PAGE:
As an SEO consultant working closely with small business clients, I often come across the concept of 'orphaned content.' Orphaned content refers to pages on a website that aren't linked to from any other page on the same site. They're isolated, making them difficult for users and search engines to discover.
Why is Orphaned Content a Concern?
- User Experience (UX): Imagine a store where certain products are stored in a hidden room with no doors or signs pointing to it. Even if these products are of high quality, customers won't buy them simply because they don't know they exist. Similarly, if your website visitors cannot easily navigate to all of your content, it limits their user experience.
- Search Engine Crawling: Search engines, like Google, utilise web crawlers or 'spiders' to explore and index content. These crawlers move from one page to another via links. If a piece of content is orphaned, there's a high chance it won't be indexed, diminishing its potential to rank in search engine results.
- Wasted SEO Potential: For small businesses, every piece of content should serve a purpose, be it driving sales, generating leads, or enhancing brand awareness. Orphaned content often represents wasted resources, as the hard work put into creating it might not deliver the intended ROI due to its isolation.
How Does Content Become Orphaned?
Several scenarios can lead to the creation of orphaned content:
- Redesigning or restructuring a website without adequately mapping or migrating the old content.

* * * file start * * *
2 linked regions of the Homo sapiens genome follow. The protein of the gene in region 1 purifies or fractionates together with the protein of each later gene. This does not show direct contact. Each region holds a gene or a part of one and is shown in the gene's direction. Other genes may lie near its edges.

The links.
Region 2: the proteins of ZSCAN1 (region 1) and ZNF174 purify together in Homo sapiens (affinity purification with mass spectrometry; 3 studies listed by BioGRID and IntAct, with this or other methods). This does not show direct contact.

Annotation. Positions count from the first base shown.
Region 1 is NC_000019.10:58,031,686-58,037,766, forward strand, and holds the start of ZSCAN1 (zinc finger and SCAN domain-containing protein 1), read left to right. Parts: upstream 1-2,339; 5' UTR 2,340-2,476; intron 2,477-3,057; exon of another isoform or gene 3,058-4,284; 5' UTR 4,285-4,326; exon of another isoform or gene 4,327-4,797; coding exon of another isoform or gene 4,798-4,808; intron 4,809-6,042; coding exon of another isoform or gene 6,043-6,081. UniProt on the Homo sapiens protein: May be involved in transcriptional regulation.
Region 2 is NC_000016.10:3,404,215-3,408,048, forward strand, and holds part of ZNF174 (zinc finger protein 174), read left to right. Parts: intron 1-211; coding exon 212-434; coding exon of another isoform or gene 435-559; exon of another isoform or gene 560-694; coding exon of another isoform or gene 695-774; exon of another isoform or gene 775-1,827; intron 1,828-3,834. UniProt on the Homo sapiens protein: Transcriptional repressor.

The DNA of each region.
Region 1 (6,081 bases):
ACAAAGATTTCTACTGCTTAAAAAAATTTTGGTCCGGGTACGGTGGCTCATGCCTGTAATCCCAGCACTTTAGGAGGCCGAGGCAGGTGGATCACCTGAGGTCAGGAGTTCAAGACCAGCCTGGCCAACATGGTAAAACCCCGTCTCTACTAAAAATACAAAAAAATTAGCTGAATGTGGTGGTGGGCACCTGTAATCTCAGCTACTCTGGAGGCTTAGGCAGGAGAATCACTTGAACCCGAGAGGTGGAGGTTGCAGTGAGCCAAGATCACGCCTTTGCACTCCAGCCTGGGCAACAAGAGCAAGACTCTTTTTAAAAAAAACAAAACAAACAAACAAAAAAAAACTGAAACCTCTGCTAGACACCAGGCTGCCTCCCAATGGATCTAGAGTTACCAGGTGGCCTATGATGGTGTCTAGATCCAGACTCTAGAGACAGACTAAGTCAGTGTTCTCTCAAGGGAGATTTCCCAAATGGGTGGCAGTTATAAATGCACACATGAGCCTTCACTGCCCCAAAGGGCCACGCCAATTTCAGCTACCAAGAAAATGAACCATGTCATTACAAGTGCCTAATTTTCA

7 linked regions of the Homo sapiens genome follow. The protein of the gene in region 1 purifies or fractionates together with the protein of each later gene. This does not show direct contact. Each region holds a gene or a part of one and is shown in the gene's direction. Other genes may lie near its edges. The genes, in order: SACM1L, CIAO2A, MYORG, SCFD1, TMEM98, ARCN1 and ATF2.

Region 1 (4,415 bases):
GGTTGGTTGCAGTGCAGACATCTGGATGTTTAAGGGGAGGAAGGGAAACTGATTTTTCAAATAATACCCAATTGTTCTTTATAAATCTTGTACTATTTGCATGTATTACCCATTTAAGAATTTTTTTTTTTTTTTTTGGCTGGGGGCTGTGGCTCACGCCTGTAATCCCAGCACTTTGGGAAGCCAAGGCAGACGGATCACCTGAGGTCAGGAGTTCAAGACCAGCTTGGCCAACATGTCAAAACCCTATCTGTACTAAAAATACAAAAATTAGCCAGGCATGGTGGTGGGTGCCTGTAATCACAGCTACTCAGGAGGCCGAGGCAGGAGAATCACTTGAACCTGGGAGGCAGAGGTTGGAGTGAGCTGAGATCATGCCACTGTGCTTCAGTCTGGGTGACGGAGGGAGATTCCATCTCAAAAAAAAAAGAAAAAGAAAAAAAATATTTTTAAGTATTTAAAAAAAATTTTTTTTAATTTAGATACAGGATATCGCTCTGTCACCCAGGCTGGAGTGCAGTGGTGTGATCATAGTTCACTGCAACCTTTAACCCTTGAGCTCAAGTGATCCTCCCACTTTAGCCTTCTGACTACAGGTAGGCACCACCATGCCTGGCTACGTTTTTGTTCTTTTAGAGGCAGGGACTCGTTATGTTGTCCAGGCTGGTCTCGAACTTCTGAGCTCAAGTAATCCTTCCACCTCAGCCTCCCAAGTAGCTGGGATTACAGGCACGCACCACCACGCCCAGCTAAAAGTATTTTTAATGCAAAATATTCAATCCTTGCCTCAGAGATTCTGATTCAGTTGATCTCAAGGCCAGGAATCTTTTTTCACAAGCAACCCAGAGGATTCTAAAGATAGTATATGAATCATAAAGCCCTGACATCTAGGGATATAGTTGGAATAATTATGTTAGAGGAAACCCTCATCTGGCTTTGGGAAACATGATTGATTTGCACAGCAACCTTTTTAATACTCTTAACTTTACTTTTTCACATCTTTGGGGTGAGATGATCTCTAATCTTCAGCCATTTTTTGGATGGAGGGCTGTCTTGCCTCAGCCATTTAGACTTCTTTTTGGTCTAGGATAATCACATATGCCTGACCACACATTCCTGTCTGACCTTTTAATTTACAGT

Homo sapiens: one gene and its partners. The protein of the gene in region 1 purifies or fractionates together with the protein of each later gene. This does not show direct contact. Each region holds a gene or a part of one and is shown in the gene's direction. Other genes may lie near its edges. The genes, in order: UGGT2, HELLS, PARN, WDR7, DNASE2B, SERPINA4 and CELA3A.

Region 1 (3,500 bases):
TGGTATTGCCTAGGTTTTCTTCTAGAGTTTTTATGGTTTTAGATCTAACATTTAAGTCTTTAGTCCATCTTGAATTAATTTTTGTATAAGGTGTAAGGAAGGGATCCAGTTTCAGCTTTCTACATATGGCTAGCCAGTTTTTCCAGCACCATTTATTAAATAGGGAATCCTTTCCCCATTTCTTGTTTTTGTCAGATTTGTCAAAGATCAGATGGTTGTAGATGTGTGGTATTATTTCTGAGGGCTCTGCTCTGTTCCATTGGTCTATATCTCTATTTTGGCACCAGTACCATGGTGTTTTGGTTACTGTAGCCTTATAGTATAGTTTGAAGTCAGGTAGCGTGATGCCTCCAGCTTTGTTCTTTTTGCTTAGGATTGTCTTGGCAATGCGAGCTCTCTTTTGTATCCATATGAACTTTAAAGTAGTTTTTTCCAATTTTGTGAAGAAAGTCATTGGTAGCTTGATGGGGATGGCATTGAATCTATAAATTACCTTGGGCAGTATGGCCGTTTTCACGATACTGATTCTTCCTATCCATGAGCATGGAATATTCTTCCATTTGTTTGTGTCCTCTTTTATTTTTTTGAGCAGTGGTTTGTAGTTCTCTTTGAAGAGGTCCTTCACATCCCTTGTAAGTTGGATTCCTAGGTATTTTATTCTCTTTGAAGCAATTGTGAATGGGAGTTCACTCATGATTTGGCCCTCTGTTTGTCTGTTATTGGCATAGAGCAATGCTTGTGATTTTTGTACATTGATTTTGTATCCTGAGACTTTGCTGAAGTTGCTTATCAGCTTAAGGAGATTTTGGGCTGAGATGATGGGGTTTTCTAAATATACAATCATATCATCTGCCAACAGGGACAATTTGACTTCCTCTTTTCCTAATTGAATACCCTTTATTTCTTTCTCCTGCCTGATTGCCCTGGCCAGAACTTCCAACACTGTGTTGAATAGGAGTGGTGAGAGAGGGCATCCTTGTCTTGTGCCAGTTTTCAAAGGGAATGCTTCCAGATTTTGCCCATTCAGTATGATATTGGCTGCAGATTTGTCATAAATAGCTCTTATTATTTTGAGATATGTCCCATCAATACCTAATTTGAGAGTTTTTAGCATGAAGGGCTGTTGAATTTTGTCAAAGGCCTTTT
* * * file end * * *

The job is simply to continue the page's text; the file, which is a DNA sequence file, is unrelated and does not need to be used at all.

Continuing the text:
- Publishing a post or page and forgetting to link to it from other relevant parts of the site.
- Removing pages that link to certain content but not creating new pathways in their place.
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Identifying and Fixing Orphaned Content:
- Website Audits: Tools like SEMrush can crawl your website like search engine bots. They visually represent your site's structure, helping identify pages that lack internal links.
- Strategic Internal Linking: Once orphaned content is identified, the next step is to link it to other relevant pages. This not only makes the content accessible but can also distribute 'link juice' or authority among your pages, boosting their potential to rank.
- Sitemap Submission: Ensure you have an up-to-date XML sitemap listing all your website's pages. Submit this sitemap to search engines like Google via their respective webmaster tools. This can act as a safety net, signalling crawlers to index even the pages they might have missed during their routine crawls.
- Regular Check-ups: Content is continually produced and updated for growing small businesses. Regularly auditing your site for orphaned content should be part of your SEO maintenance routine.
As an SEO consultant, I recommend always ensuring that all your content is well-integrated into the broader website structure. This ensures that search engines can find and rank this content and guarantees that your audience can seamlessly discover and engage with all the valuable information you offer.